- The Washington Times - Wednesday, September 17, 2003

International laws and treaties do not prohibit Virginia from executing juveniles, a judge ruled yesterday in the case against teenage sniper suspect Lee Boyd Malvo.

Defense lawyers had argued that an overwhelming consensus of foreign nations and certain international treaties combine to bar the execution of people younger than 18 at the time of their crime. Mr. Malvo, now 18, was 17 during the sniper spree in October.

“The world has spoken. This isn’t a close call. This is the world against us,” said defense attorney Craig Cooley. “Some things are so absolutely abhorrent to humanity that it is simply unacceptable. We are at that point when we talk about the execution of children.”

Prosecutors rejected the argument that international law trumped state or U.S. law. Fairfax County Commonwealth’s Attorney Robert F. Horan Jr. said the only treaty ratified by the United States that prohibits the execution of juveniles contains a specific exclusion adopted by the U.S. Senate rejecting that part of the treaty.

“Every court that has looked at this issue has uniformly rejected what the defense is claiming,” Mr. Horan said.

Circuit Judge Jane Marum Roush agreed with the prosecutors, saying, “It may at some point be the law of the land. Right now, it’s not.”

Mr. Malvo, and John Allen Muhammad, 42, have been charged with 13 shootings, including 10 deaths, during a three-week span in October in Virginia, Maryland and the District They are also suspected or charged with shootings in Georgia, Alabama, Louisiana, Arizona and Washington state.

Mr. Malvo, who in past court appearances has seemed disinterested in the proceedings, appeared to follow closely the arguments yesterday, at times conferring with his lawyers.

“What you’re seeing is a young man we have recovered from the possession of Mr. Muhammad,” said defense attorney Michael Arif after the hearing. The defense team has argued that Mr. Muhammad brainwashed Mr. Malvo and has indicated that will be an issue at trial.

Mr. Cooley agreed that Mr. Malvo’s demeanor has changed recently, saying that “the process of separation has begun. He has begun to revert to the child he was before two years of indoctrination under Mr. Muhammad.”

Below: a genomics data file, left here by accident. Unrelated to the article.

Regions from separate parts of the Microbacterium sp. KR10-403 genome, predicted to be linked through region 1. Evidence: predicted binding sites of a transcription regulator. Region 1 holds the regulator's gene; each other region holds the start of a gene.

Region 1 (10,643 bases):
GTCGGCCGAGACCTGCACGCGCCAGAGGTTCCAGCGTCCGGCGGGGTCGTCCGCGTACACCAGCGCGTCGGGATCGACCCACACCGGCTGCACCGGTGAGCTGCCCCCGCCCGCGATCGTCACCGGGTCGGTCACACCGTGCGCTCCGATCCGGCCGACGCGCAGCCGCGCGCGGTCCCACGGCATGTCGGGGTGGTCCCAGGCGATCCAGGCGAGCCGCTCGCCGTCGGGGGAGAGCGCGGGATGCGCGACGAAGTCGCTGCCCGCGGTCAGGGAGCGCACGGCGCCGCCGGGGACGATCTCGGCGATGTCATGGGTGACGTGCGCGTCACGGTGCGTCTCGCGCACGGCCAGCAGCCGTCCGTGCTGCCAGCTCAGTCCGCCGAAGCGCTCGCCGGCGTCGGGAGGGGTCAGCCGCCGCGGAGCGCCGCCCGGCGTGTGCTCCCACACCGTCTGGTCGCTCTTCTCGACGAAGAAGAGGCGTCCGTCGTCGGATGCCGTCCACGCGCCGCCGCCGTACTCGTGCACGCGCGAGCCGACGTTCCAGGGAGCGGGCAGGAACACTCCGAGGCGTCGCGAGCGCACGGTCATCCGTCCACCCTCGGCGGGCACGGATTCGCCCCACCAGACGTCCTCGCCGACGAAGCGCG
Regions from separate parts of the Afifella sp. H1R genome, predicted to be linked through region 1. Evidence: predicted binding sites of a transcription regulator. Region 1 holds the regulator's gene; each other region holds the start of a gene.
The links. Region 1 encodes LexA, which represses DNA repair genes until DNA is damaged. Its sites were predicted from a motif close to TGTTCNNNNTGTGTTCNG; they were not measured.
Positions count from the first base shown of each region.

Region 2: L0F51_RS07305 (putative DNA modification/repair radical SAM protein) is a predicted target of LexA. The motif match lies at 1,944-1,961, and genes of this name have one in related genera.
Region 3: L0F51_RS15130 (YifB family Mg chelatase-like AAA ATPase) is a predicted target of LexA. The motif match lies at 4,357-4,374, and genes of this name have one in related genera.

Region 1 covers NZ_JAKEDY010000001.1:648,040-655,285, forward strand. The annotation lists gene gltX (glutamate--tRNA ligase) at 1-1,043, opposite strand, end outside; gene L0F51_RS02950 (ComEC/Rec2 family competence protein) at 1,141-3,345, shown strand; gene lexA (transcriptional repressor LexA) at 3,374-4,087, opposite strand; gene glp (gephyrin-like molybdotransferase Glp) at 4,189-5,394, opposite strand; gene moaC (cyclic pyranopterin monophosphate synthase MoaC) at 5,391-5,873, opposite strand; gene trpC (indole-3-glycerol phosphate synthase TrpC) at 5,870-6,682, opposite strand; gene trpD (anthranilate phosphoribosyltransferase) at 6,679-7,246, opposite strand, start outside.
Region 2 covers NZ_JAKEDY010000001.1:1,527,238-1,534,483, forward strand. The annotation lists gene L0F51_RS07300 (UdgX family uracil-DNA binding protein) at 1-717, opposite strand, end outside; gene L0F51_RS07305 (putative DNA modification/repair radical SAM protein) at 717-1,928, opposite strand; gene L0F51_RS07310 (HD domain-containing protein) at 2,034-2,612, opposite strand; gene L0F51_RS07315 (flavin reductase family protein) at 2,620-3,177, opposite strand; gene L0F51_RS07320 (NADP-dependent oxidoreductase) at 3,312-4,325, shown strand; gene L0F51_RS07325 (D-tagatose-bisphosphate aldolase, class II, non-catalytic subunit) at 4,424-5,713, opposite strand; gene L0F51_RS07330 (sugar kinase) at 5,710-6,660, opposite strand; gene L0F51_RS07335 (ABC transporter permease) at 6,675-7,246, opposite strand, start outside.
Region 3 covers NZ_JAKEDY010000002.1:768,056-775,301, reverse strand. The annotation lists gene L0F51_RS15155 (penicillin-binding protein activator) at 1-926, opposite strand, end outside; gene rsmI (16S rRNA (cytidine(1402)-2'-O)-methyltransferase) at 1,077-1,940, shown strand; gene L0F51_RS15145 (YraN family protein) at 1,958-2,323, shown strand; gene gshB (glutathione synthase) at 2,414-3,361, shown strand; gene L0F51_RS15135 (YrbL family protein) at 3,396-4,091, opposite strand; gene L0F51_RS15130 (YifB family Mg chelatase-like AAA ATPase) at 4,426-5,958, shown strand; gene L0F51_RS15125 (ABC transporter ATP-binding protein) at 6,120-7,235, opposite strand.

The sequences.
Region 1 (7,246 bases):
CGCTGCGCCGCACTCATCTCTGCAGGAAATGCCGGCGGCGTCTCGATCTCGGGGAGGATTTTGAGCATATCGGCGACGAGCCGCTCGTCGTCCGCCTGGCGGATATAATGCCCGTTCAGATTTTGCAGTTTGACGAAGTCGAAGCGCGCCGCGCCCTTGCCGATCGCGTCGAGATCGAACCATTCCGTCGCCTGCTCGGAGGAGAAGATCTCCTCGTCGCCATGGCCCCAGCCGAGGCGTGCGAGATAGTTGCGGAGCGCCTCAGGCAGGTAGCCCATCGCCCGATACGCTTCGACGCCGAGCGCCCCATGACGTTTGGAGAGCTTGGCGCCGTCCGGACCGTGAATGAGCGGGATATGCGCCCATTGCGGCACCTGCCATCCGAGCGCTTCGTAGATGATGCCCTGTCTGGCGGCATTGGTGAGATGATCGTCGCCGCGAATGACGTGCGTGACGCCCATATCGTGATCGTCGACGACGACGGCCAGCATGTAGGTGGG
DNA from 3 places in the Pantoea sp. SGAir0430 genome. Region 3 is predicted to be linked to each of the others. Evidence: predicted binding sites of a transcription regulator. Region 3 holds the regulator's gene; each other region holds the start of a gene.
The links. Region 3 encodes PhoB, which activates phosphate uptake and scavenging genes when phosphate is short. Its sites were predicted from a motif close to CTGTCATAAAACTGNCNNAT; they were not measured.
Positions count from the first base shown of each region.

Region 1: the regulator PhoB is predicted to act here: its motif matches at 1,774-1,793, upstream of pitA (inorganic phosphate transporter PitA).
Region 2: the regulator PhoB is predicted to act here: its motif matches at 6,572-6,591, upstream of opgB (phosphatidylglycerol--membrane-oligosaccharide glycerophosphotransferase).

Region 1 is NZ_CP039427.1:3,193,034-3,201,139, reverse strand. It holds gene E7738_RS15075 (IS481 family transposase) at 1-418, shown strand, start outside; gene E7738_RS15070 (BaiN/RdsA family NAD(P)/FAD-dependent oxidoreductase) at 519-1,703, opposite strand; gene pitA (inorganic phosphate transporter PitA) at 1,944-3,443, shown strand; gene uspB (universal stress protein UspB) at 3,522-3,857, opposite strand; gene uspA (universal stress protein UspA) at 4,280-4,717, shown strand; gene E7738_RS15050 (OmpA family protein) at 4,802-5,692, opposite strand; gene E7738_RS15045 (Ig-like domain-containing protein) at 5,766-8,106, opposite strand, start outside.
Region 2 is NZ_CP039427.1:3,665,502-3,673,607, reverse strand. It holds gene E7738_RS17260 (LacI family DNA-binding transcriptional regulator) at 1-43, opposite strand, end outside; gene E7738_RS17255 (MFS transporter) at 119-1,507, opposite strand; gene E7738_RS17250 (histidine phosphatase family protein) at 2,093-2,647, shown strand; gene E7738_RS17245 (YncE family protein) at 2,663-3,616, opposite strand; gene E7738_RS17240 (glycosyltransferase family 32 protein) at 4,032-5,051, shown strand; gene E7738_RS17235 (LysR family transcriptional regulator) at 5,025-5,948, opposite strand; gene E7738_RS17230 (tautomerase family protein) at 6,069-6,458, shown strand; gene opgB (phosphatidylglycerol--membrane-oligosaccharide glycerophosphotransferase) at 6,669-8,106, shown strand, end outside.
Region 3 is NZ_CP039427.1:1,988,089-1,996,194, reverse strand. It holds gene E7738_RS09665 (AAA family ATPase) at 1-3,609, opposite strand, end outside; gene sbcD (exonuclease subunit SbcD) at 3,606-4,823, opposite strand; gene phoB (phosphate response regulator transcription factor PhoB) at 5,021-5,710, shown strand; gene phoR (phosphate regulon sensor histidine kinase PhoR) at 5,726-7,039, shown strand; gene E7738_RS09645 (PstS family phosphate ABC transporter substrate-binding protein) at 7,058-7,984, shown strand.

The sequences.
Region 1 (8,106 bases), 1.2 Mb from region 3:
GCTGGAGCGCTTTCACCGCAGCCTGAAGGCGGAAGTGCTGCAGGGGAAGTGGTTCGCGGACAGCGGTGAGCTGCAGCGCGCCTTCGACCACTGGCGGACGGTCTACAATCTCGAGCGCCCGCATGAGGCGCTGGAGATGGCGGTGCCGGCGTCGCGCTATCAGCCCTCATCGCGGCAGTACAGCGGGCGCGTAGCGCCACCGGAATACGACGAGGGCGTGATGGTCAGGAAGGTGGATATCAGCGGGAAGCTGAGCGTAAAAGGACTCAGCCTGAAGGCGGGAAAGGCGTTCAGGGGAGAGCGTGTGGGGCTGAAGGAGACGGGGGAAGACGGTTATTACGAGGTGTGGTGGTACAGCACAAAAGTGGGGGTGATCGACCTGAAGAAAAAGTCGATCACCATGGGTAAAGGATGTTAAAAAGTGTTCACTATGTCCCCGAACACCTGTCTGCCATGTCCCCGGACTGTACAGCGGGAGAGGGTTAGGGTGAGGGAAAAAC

The U.S. Supreme Court has ruled that executions of those younger than 16 are unconstitutional. In addition, 12 states have abolished the death penalty and 17 require a person be at least 18 years old at the time of the offense to face execution.

The defense team argued that international consensus is a factor in U.S. law. The U.S. Supreme Court evaluates society’s “evolving standards of decency” when considering whether a punishment is unconstitutionally cruel and unusual, said American University law professor Richard Wilson, who testified at the hearing on behalf of the defense.

Since 2001, Mr. Wilson said, the United States is the only country where someone who committed a crime as a juvenile has been executed.

“International law, which is clearly binding on this court, requires the court to conclude that executions of persons under 18 is prohibited,” he said.

Mr. Horan responded that the defense arguments “just have no basis in case law.”

Judge Roush also rejected a defense motion that would have prevented prosecutors from examining two mental-health evaluations of Mr. Malvo until the sentencing phase of the case begins.

Mr. Malvo’s lawyers have given notice that they plan to present mental-health evidence during the sentencing phase if their client is convicted of capital murder. When such a notice is given, Virginia law allows prosecutors to conduct their own examination and to receive a copy of the defense mental-health report.

Mr. Cooley argued that those reports should be withheld until sentencing because Mr. Malvo is required to cooperate with those examinations, therefore opening the possibility that his words could be used against him at trial.

Judge Roush sided with the prosecutors, who said state law is clear about the need to turn over such reports in a timely manner.

The judge deferred arguments on a request from the defense for more information about DNA evidence that will be used in the case.

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